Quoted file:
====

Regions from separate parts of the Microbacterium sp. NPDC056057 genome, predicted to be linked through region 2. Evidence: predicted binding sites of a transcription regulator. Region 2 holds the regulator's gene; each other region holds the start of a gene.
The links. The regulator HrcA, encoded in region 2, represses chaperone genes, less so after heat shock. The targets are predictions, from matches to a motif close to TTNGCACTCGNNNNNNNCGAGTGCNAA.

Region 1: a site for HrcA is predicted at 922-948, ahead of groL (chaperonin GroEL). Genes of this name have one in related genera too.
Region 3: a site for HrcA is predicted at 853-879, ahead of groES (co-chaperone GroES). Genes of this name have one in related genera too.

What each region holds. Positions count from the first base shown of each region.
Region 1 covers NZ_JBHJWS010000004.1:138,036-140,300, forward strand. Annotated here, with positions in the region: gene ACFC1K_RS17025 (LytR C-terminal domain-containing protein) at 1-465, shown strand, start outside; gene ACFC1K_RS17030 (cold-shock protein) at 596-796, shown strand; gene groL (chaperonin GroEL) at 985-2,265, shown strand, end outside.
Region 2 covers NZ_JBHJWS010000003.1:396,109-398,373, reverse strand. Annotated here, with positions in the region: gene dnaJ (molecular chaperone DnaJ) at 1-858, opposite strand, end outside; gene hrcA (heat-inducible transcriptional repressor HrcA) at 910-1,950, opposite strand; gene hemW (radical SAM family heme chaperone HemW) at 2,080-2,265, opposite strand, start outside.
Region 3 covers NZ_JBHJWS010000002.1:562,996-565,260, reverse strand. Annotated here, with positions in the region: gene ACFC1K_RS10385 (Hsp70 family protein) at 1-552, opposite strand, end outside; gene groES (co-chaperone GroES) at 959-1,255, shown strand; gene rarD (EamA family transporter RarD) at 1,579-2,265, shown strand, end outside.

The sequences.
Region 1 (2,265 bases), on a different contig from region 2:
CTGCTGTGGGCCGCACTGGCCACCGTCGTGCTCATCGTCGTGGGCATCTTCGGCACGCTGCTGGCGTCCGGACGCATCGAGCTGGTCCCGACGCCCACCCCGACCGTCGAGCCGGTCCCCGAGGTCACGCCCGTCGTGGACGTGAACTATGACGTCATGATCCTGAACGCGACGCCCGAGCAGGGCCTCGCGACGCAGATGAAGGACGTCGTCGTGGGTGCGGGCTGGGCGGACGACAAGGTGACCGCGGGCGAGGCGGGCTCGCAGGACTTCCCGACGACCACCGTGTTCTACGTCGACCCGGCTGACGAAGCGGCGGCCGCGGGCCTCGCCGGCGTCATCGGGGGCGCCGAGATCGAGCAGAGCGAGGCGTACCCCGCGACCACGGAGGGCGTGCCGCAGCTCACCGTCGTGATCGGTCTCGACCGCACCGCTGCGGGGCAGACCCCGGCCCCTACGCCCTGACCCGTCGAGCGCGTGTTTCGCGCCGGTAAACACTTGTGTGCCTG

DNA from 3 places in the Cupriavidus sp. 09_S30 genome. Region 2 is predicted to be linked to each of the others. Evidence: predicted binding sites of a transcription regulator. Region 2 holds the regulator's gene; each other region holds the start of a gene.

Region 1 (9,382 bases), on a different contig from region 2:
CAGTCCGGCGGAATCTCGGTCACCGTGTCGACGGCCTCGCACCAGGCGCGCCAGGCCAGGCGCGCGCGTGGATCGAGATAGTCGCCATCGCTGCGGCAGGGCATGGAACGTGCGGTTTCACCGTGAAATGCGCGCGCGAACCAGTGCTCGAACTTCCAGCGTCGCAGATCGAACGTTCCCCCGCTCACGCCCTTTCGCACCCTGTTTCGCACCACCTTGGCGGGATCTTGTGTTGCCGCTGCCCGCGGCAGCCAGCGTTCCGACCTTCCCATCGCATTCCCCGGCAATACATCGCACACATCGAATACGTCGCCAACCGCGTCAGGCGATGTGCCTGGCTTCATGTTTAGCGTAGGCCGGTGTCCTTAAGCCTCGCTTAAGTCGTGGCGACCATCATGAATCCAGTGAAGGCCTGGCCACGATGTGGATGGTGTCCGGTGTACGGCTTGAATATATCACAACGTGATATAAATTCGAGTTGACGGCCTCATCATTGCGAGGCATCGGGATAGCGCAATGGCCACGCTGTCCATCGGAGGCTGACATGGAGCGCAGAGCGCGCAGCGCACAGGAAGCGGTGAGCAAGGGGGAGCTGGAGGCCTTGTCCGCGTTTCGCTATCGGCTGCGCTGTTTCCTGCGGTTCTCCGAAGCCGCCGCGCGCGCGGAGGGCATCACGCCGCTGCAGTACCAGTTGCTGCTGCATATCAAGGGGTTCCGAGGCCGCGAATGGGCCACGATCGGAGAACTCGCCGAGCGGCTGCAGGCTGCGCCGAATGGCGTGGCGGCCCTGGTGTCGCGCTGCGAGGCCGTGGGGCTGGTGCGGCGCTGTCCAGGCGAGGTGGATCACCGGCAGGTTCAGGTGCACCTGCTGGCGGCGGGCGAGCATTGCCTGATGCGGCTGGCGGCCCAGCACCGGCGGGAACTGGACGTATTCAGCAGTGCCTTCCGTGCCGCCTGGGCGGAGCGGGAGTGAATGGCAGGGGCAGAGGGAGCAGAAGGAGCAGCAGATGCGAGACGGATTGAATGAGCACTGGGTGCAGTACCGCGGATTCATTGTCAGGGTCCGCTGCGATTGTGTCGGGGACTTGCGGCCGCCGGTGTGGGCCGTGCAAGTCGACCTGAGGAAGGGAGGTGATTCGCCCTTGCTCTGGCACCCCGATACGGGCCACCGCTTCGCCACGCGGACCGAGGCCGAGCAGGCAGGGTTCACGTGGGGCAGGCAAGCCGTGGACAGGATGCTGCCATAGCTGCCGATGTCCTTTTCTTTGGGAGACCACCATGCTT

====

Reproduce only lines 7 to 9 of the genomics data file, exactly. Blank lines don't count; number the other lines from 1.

Region 2 covers NZ_JBHJWS010000003.1:396,109-398,373, reverse strand. Annotated here, with positions in the region: gene dnaJ (molecular chaperone DnaJ) at 1-858, opposite strand, end outside; gene hrcA (heat-inducible transcriptional repressor HrcA) at 910-1,950, opposite strand; gene hemW (radical SAM family heme chaperone HemW) at 2,080-2,265, opposite strand, start outside.
Region 3 covers NZ_JBHJWS010000002.1:562,996-565,260, reverse strand. Annotated here, with positions in the region: gene ACFC1K_RS10385 (Hsp70 family protein) at 1-552, opposite strand, end outside; gene groES (co-chaperone GroES) at 959-1,255, shown strand; gene rarD (EamA family transporter RarD) at 1,579-2,265, shown strand, end outside.

The sequences.